Review: Kona's Crate by indiePub

When UPS just won’t do, apparently the way to deliver packages is via a platform with little jet engines in it.  Silly premise aside, Kona’s Crate is an interesting physics game that takes the lunar lander concept to the extreme.  The game has 60 levels and the three star, two tier scoring system is sure to keep most patient folks busy for a while, but the control scheme is somewhat frustrating and the time to beat for three stars often feels a bit outlandish.  While at first I found myself willing to try and fight for that third star or a “no bump” run, it eventually got to the point where I just wanted to finish a level and move on to the next.

An Explosive Hallway

The chief wants his crates, and it’s up to you to make sure he gets them.  Apparently the contents aren’t important, however, because they explode as soon as you get them to the chief.  Anyway, your method of transportation is a board that has jet propulsion mechanisms on both ends of it.  You tap the left side of the screen for the left jet, and the right side… well, you get the picture.  You can have them both going at once, which will be necessary on a lot of occasions.  The trick is in finding a way to get to your destination as quickly as possible without actually losing control of the board along the way.  My problem is that I can rarely find that balance.

There is no “brake” button, so the only way to slow things down is to either completely release the jets for a bit or fire the opposite jet of the one you were using.  The net result is rarely what you’d hope for, however, since it’s a lot easier to speed up than to slow down in this game.  If you have relatively straightforward levels this isn’t much of an issue, but then relatively straightforward levels aren’t a whole lot of fun.  As a result you have many levels with twists and turns or objects to dodge that really require much more precise control than the current system affords.  I’ve managed to muddle my way through about half the levels, but now I find that more often than not I manage to finish a level by pure luck.  That tends to take a bit of the fun out of things.

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Almost To The Chief

The tutorial levels, which comprise nearly a third of the game, really don’t do much in the way of tutoring.  Sure they are a bit less complex so that you can theoretically get a feel for controlling the board, but some tips on how to fly the thing as well as methods for keeping control and reach destinations quickly would have been really nice.  The level layouts as a whole have been kind of bland so far, though there have been a few interesting ones (which naturally tend to be the most difficult ones).  Levels have two scoring systems: you can earn one, two or three stars, depending on how quickly you finish the level.  You also earn a vine bonus if you complete the level without touching anything in the level.  Thankfully you can earn these separately, so take all the time you want to get the vine bonus and then book it through the level – if you can – to get the star bonus.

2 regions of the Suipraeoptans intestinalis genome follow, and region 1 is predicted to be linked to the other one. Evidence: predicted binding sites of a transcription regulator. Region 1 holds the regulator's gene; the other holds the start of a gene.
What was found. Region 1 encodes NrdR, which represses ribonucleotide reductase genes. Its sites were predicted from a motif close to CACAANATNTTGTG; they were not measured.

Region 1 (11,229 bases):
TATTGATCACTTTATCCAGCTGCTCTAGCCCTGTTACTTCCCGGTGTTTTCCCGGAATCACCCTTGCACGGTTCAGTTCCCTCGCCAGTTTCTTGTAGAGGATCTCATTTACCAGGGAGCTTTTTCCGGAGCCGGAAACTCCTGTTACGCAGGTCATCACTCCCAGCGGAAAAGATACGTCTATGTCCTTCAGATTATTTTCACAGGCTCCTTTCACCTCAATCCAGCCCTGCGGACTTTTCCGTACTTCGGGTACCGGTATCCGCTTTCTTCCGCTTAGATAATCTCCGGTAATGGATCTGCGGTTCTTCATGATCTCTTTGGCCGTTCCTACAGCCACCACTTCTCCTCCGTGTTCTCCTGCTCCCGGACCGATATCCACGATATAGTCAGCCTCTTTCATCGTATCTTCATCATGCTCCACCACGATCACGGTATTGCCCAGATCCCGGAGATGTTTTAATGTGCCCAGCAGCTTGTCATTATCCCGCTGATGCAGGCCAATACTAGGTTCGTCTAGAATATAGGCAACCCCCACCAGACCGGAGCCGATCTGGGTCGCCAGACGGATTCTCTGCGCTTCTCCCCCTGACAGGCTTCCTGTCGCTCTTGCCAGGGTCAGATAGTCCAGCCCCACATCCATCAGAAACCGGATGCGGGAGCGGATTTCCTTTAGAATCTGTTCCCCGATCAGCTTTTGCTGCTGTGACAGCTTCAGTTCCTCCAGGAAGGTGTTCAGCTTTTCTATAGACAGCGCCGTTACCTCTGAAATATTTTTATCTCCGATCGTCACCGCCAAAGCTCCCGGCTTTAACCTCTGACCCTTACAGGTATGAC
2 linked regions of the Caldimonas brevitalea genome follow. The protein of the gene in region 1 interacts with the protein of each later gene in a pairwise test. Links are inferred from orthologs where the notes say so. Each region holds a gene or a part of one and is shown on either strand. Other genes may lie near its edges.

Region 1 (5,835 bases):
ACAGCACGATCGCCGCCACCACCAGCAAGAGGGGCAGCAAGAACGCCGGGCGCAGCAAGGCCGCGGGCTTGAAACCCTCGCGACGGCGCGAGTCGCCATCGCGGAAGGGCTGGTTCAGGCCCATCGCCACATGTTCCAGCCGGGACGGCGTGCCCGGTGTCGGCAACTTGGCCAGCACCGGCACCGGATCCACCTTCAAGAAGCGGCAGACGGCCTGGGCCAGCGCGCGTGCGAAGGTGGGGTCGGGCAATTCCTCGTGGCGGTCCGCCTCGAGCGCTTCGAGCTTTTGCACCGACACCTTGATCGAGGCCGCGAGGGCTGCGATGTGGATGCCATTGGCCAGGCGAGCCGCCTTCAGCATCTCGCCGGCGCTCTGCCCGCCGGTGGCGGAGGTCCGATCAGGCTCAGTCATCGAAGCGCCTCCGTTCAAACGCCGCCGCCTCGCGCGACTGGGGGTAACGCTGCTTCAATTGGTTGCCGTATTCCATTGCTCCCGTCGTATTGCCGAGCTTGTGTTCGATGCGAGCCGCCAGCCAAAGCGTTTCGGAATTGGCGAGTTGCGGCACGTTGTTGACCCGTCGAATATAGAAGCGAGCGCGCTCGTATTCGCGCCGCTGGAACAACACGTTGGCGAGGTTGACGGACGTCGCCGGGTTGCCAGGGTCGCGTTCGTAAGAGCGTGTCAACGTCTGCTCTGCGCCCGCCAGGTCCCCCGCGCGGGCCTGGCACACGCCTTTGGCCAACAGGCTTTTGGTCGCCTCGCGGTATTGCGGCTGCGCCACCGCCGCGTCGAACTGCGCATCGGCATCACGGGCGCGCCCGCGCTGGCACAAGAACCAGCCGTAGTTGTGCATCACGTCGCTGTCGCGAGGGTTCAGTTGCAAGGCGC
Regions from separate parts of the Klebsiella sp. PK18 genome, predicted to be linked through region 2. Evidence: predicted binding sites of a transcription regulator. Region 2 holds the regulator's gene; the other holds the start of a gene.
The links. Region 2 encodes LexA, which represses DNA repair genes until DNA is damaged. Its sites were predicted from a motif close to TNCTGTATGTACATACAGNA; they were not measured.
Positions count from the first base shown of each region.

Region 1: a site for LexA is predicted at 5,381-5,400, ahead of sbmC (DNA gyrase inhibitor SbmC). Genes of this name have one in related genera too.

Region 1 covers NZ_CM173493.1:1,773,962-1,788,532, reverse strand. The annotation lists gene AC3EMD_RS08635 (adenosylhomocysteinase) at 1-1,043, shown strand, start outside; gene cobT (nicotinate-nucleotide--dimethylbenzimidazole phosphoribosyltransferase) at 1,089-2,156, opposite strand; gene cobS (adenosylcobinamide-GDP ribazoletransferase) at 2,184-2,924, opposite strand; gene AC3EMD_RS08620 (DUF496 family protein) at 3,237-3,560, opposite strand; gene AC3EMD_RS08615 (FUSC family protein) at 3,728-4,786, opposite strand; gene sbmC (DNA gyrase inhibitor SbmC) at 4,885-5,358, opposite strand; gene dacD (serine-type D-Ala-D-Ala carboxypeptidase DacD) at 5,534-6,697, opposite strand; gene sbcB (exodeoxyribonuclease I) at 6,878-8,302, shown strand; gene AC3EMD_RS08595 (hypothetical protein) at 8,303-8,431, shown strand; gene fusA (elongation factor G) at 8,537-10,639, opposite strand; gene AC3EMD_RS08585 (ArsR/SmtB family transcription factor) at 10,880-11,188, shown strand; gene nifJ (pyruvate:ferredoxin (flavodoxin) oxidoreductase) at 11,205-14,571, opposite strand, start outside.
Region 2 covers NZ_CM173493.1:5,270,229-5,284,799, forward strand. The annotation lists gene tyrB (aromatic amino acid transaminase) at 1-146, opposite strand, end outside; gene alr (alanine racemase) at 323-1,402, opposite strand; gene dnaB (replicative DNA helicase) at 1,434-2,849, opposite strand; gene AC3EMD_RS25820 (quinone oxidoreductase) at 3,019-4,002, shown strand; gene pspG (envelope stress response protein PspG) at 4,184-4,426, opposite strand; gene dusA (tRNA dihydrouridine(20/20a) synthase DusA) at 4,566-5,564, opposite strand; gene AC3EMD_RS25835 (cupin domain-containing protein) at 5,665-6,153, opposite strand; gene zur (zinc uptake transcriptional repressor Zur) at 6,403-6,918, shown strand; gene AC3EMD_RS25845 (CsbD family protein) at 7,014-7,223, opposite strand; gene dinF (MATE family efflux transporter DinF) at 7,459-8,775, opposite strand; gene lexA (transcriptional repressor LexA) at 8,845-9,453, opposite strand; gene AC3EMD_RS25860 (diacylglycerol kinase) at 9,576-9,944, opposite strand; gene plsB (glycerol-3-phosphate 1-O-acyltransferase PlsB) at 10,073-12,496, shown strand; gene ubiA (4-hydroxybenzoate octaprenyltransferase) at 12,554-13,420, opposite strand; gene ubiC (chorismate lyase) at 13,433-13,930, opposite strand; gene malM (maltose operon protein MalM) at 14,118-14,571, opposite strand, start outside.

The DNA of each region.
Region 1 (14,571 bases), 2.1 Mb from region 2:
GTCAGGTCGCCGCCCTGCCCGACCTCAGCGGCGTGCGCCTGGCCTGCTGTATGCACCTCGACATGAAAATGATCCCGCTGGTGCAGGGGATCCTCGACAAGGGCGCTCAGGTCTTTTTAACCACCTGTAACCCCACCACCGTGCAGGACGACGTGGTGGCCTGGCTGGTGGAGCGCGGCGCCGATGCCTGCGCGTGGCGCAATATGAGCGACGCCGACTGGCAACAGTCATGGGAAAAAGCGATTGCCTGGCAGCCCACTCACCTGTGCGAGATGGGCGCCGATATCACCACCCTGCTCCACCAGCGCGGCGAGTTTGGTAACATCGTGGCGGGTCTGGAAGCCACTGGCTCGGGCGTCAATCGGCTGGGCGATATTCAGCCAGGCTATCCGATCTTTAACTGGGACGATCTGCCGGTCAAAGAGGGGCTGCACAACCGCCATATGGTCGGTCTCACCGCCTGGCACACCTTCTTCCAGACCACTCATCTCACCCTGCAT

Kona’s Crate is a nice looking game.  The level tiles are detailed and the crate and board are well rendered.  The chief is fairly amusing when he dances, and kind of reminds me of a character from Jimmy Neutron.  Some of the effects like steam and flames are cool as well.  The problem is that there isn’t enough variety.  The tile sets for all three level groups are identical.  The backdrop changes, but you won’t really even notice that except for at the very beginning of the level.  If nothing else, they could have changed the look of the crate and board for each level group.

Block My Path

The sound effects are pretty standard, but they work well enough.  One thing that would have been pretty amusing would be to have the chief moan or cheer depending on whether you get the crate to him successfully or not.  On the flip side, the background music is quite good.  There’s even a unique theme for each level group.  Personally, while I don’t want the sound effects to sound weird or out of place (or to be completely absent), I’d rather the audio time be spent on decent music anyway.

I’ve never been a real big fan of the lunar lander style of game play, but conceptually Kona’s Crate is probably the game that would change my opinion of the sub-genre.  However, the current sensitivity of the controls is really keeping me from making that leap.  When playing games where you succeed by earning more stars, I like to earn those stars because I’m actually improving, not because I manage to fumble around and get lucky.  The game looks nice, the music is good, and the general game play is interesting, but until the controls are tweaked I’m ready to put the game aside and move on.

Overall Score: 6/10
App Store Link

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<p>Eric Pankoke has been a gamer for more than 20 years. He began with arcade games, moving to consoles and eventually handhelds and Pocket PCs. Now he spends most of his time on one of his iOS devices. Eric has written more than 700 gaming reviews, which have appeared on a number of gaming websites as well as several issues of both Smartphone & Pocket PC and iPhone Life magazines. He regularly contributes to <a href=""></a> and TouchMyApps. Ultimately he hopes to eventually develop games himself for whatever the hot mobile device is when he finally gets moving.</p>